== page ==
Public Affairs trends: what to expect in the world of policy and government relations

Earlier this year, the Holmes Report identified five key trends predicted to emerge within public affairs throughout 2015. As we prepare for our Public Affairs Seminar in London, we wanted to share these trends as a snippet of what to expect on the course.

1. Election Fever

Clearly this is focussed largely on the UK with the upcoming general election – the first social media election for the UK

According to Kevin Bell, head of the global public affairs practice at Burson-Marsteller. “Clients of all types should be encouraged onto social media platforms to monitor, assess and engage in the debate. Being active on social media will complement their more traditional public affairs activities.”

2. Greater Negotiation

More integrated campaigns will incorporate traditional lobbying as well as modern communications tools, which enable micro targeting and narrowcasting, as well as the measurement and modification of communications.

Jamie Moeller, head of the public affairs practice at Ogilvy PR indicates that “organisations that succeed in influencing policy outcomes in 2015 will use the full array of modern communications tools: earned media, targeted digital advertising, social media engagement and content. Each of these elements must be integrated within an overarching political strategy to ensure success.”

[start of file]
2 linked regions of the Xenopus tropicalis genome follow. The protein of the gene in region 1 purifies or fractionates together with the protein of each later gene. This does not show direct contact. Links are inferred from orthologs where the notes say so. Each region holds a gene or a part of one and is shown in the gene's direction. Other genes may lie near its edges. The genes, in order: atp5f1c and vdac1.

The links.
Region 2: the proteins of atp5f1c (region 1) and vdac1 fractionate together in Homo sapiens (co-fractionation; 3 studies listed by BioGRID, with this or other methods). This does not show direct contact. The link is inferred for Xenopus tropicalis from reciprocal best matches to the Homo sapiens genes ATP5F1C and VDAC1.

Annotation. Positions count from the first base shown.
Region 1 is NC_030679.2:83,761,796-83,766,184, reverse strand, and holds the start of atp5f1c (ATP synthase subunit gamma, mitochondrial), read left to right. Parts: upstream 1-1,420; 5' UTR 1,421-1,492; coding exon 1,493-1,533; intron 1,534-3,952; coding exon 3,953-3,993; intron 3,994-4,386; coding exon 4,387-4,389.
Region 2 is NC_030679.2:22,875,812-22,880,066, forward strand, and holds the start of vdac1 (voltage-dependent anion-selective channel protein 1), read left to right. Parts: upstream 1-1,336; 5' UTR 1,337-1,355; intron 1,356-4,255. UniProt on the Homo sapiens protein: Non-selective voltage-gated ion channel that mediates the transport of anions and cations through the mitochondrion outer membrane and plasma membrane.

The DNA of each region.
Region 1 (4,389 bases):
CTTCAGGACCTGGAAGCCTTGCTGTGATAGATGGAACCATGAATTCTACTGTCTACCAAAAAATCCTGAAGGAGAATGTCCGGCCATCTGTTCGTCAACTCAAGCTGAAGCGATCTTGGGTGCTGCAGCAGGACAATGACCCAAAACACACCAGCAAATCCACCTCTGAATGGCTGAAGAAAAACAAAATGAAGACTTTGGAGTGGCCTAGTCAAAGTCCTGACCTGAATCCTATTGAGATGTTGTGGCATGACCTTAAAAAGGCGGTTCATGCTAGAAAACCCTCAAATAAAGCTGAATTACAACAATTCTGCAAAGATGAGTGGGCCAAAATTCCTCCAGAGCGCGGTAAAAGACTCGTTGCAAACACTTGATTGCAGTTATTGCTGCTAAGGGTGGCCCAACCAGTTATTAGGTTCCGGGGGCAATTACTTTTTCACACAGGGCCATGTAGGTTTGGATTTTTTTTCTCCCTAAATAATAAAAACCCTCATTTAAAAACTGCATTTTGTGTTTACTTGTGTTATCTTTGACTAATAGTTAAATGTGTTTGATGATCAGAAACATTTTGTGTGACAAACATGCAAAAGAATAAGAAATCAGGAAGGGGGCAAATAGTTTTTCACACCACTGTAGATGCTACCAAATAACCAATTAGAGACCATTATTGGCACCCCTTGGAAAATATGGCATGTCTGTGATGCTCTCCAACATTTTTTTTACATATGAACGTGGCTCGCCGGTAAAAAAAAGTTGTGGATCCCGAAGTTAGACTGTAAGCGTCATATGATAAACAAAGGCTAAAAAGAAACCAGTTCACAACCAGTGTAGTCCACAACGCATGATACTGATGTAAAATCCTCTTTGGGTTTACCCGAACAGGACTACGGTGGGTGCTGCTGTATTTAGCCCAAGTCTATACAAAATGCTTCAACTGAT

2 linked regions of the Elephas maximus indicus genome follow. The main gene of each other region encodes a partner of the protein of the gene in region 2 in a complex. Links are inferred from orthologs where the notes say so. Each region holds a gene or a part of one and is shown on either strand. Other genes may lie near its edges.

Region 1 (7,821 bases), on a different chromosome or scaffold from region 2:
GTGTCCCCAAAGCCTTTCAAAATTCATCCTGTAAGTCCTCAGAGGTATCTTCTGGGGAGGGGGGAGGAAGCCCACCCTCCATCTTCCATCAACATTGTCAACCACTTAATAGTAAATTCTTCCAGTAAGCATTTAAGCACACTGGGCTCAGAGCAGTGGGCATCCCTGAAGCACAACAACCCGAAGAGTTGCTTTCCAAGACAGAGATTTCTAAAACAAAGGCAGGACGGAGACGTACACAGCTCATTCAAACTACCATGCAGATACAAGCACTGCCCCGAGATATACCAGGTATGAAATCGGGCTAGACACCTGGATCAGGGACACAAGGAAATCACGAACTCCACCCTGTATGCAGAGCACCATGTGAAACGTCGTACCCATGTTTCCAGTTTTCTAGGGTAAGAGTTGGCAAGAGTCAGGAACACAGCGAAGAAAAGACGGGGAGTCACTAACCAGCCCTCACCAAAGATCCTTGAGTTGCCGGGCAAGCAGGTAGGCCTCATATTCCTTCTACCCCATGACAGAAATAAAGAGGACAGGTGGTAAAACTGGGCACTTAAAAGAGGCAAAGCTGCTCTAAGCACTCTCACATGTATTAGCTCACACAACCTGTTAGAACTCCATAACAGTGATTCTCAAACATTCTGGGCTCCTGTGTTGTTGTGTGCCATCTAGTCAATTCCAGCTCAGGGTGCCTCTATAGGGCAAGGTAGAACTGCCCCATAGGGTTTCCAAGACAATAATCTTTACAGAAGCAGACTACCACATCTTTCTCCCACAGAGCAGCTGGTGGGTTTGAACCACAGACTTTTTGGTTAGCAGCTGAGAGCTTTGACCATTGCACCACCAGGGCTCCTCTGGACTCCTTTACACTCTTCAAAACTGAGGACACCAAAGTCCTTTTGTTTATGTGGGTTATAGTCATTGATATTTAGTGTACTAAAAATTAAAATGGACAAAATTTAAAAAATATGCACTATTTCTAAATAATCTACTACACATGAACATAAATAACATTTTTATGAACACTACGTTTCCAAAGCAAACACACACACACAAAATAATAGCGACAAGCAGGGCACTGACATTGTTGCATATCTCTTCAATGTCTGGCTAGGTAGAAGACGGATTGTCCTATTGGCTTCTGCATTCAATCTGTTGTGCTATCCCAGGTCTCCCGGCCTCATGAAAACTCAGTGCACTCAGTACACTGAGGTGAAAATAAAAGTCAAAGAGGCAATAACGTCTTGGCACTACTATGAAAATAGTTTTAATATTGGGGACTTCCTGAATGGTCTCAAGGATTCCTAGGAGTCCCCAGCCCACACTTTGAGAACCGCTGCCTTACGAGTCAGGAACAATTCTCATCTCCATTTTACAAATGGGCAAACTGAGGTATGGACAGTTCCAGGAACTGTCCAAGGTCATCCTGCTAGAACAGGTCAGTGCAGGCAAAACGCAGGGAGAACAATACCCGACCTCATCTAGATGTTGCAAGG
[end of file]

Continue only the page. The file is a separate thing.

3. A More Global Approach

The social media evolution has led to a massively increased ‘butterfly effect’ whereby the actions in one country can easily attract global attention or criticism.

“Regulatory developments in one country are travelling fast across the globe. The reputation of an organisation heavily depends on the behaviour in local situations, but the regulatory consequences have a worldwide impact. Health, food, labour standards, environmental issues come to mind. So, companies need to communicate consistently at all levels, domestic, regional, global. Coherent positions have to be communicated to authorities and the public at all these levels.” Thomas Tindemans, head of public affairs practice at Hill+Knowlton Strategies.

4. Taking a Stand

Companies are getting more and more involved in political and social issues, whether willingly as a proactive choice to connect with their audience, or rather less willingly when drawn into a debate.

“It is the millennial generation that is now having a huge impact on politics, economics and culture while previous generations and their approach are increasingly taking a back seat. Technology is empowering people and creating new pressure groups overnight” Amit Misra, head of MSLGroup’s public affairs practice in Asia.

Read the full report here:

Find out more

This article draws on content from the ISOC knowledge base for Public Affairs.

Related courses

Public Affairs courses